Coupons - The interest rate that the issuer pays to the bond holders can be fixed, floating or payable upon maturity. Usually, however, it will be fixed and expressed as percentage payable on the nominal amount of the bond. In that case the holder will normally receive his interest income on a quarterly basis.
Some issuers and investors prefer the yield to be as close to the current market situation as possible. To achieve this floating rate bonds are used, in which case the variable coupon changes from time to time depending on the reference rates of interest such as rates for US Treasury bills.
Some bonds pay no regular interest at all and the whole yield is rolled up to maturity. Such bonds are termed zero-coupon bonds and are sold at a discount to par value, i.e. the investor only pays a certain part of the par value expressed as percentage of par, and the issuer redeems the bond at the par value.
Price - The price you buy bonds at depends on many factors, including the coupon, demand and supply, rating, time to maturity, etc. Newly issued bonds are usually sold at par value or close to that. If the price of a bond is above par it is called trading at a premium. If the price is below par it is called trading at a discount.
Yield - Yield is your actual income, taking account of the price you have paid for the bond and the interest you have received. There are two basic yield measures: current yield and yield to maturity. Current yield reflects the actual yield from your investment expressed in percentage per annum and depends on the price of the bond and accrued interest income.
Yield to maturity is also expressed in percentage per annum and reflects the yield you will get if you hold your bond to maturity. It is important to take these measures into consideration if your portfolio consists of various bonds with different maturity dates and different yield sizes.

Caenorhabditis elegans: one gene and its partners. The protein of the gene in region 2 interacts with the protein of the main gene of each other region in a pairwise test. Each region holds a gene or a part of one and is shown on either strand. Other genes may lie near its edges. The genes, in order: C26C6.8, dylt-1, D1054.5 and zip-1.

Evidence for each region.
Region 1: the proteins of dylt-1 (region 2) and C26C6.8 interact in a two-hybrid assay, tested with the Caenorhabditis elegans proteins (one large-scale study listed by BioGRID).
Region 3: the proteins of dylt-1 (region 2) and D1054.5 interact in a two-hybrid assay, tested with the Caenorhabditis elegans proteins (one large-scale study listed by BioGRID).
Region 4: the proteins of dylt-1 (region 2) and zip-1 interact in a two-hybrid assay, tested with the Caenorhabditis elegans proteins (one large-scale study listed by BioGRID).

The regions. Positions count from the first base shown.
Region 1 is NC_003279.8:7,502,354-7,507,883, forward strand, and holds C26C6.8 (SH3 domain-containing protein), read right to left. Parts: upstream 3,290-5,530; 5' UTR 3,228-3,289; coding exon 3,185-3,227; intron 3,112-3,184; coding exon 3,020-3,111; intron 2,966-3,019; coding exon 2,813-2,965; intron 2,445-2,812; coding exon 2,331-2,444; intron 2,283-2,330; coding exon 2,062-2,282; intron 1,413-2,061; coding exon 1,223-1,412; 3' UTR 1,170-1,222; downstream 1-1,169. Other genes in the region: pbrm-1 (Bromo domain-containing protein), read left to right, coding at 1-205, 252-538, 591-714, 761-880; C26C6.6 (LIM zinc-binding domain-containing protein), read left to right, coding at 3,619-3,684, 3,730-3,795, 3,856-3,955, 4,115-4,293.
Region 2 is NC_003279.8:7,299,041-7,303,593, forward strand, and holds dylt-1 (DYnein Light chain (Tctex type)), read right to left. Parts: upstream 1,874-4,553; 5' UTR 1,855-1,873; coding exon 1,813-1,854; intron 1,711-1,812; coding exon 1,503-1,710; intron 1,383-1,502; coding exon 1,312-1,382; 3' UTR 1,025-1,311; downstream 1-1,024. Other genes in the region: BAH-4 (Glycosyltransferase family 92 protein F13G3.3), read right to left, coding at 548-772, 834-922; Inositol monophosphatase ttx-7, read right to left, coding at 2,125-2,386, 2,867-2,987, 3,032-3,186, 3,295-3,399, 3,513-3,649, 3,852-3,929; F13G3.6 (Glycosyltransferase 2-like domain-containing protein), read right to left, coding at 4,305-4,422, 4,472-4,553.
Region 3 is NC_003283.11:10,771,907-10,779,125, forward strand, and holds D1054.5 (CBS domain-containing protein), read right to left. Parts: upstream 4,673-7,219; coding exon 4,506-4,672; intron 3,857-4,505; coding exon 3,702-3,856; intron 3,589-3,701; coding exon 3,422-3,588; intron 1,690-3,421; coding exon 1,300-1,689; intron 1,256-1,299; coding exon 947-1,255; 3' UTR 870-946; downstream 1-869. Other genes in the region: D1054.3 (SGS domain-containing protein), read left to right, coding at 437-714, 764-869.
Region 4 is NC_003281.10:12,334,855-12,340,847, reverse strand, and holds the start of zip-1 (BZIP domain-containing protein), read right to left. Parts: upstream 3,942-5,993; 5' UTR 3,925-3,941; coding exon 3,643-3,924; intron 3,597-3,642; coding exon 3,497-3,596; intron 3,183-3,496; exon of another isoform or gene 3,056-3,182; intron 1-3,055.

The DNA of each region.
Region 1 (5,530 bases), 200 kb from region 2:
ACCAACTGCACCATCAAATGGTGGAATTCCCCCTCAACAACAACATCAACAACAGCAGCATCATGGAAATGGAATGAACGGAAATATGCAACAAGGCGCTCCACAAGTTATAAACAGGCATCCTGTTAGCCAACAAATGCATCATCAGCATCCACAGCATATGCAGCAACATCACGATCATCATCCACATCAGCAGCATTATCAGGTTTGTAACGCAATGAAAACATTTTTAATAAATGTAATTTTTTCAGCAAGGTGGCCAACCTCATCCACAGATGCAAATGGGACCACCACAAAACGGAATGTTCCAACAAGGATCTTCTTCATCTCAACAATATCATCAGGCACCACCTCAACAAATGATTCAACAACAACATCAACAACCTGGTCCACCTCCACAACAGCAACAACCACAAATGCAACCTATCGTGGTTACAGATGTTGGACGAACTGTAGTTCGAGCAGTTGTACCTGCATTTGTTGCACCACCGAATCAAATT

Market fluctuations: how price is linked to yield
During the term of a bond its price may change depending on market situation or the issuer’s credit rating, which will affect the current yield of the bond. When interest rates rise the market price of previously issued bonds decreases, because bonds issued at a later date offer higher yield and investors tend to sell less profitable bonds to buy the ones with higher yields.
When interest rates fall the market price of previously issued bonds, on the contrary, grows, because bonds issued at a later date would offer lower yield. Therefore in case of market fluctuations the income of an investor who sells bonds before maturity can be either higher or lower than yield to maturity.
How yield is linked to maturity date
The more time there is to maturity the higher the risk that interest rates may change in the future, therefore long term bonds offer higher yield than short term bonds in order to offset the investor’s future interest rate risk.
As a rule, bond markets are closely related to the situation in the global economy or in relevant local economies.
The current market price of bonds and therefore their yield can be affected by such indicators as economic growth rate, inflation, indices of employment and a multitude of other indicators, therefore before investing your money in bonds you should seek advice from your investment manager.